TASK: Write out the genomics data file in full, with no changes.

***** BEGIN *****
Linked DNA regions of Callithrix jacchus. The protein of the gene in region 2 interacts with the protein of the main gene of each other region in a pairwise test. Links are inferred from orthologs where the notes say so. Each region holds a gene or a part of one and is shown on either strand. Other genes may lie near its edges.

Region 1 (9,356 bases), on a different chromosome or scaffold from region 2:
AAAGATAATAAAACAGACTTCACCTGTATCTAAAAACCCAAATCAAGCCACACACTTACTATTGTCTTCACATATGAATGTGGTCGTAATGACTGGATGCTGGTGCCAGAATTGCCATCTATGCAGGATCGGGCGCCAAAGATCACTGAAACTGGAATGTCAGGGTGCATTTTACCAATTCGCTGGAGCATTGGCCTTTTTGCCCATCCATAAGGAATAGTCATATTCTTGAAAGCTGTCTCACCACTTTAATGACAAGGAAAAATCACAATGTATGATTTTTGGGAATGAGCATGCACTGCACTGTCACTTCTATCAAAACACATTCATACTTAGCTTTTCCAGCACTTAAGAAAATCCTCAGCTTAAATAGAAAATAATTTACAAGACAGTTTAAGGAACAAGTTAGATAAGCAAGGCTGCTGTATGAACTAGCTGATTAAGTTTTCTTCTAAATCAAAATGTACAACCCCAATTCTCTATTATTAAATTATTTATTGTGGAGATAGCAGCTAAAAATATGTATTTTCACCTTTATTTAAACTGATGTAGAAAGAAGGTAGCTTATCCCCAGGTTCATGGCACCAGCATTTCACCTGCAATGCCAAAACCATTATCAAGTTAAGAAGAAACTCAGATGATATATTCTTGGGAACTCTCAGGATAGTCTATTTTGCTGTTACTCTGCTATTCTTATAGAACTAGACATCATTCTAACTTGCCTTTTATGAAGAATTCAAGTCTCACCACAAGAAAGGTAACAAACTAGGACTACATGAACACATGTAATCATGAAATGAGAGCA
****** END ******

Linked DNA regions of Callithrix jacchus. The protein of the gene in region 2 interacts with the protein of the main gene of each other region in a pairwise test. Links are inferred from orthologs where the notes say so. Each region holds a gene or a part of one and is shown on either strand. Other genes may lie near its edges.

Region 1 (9,356 bases), on a different chromosome or scaffold from region 2:
AAAGATAATAAAACAGACTTCACCTGTATCTAAAAACCCAAATCAAGCCACACACTTACTATTGTCTTCACATATGAATGTGGTCGTAATGACTGGATGCTGGTGCCAGAATTGCCATCTATGCAGGATCGGGCGCCAAAGATCACTGAAACTGGAATGTCAGGGTGCATTTTACCAATTCGCTGGAGCATTGGCCTTTTTGCCCATCCATAAGGAATAGTCATATTCTTGAAAGCTGTCTCACCACTTTAATGACAAGGAAAAATCACAATGTATGATTTTTGGGAATGAGCATGCACTGCACTGTCACTTCTATCAAAACACATTCATACTTAGCTTTTCCAGCACTTAAGAAAATCCTCAGCTTAAATAGAAAATAATTTACAAGACAGTTTAAGGAACAAGTTAGATAAGCAAGGCTGCTGTATGAACTAGCTGATTAAGTTTTCTTCTAAATCAAAATGTACAACCCCAATTCTCTATTATTAAATTATTTATTGTGGAGATAGCAGCTAAAAATATGTATTTTCACCTTTATTTAAACTGATGTAGAAAGAAGGTAGCTTATCCCCAGGTTCATGGCACCAGCATTTCACCTGCAATGCCAAAACCATTATCAAGTTAAGAAGAAACTCAGATGATATATTCTTGGGAACTCTCAGGATAGTCTATTTTGCTGTTACTCTGCTATTCTTATAGAACTAGACATCATTCTAACTTGCCTTTTATGAAGAATTCAAGTCTCACCACAAGAAAGGTAACAAACTAGGACTACATGAACACATGTAATCATGAAATGAGAGCA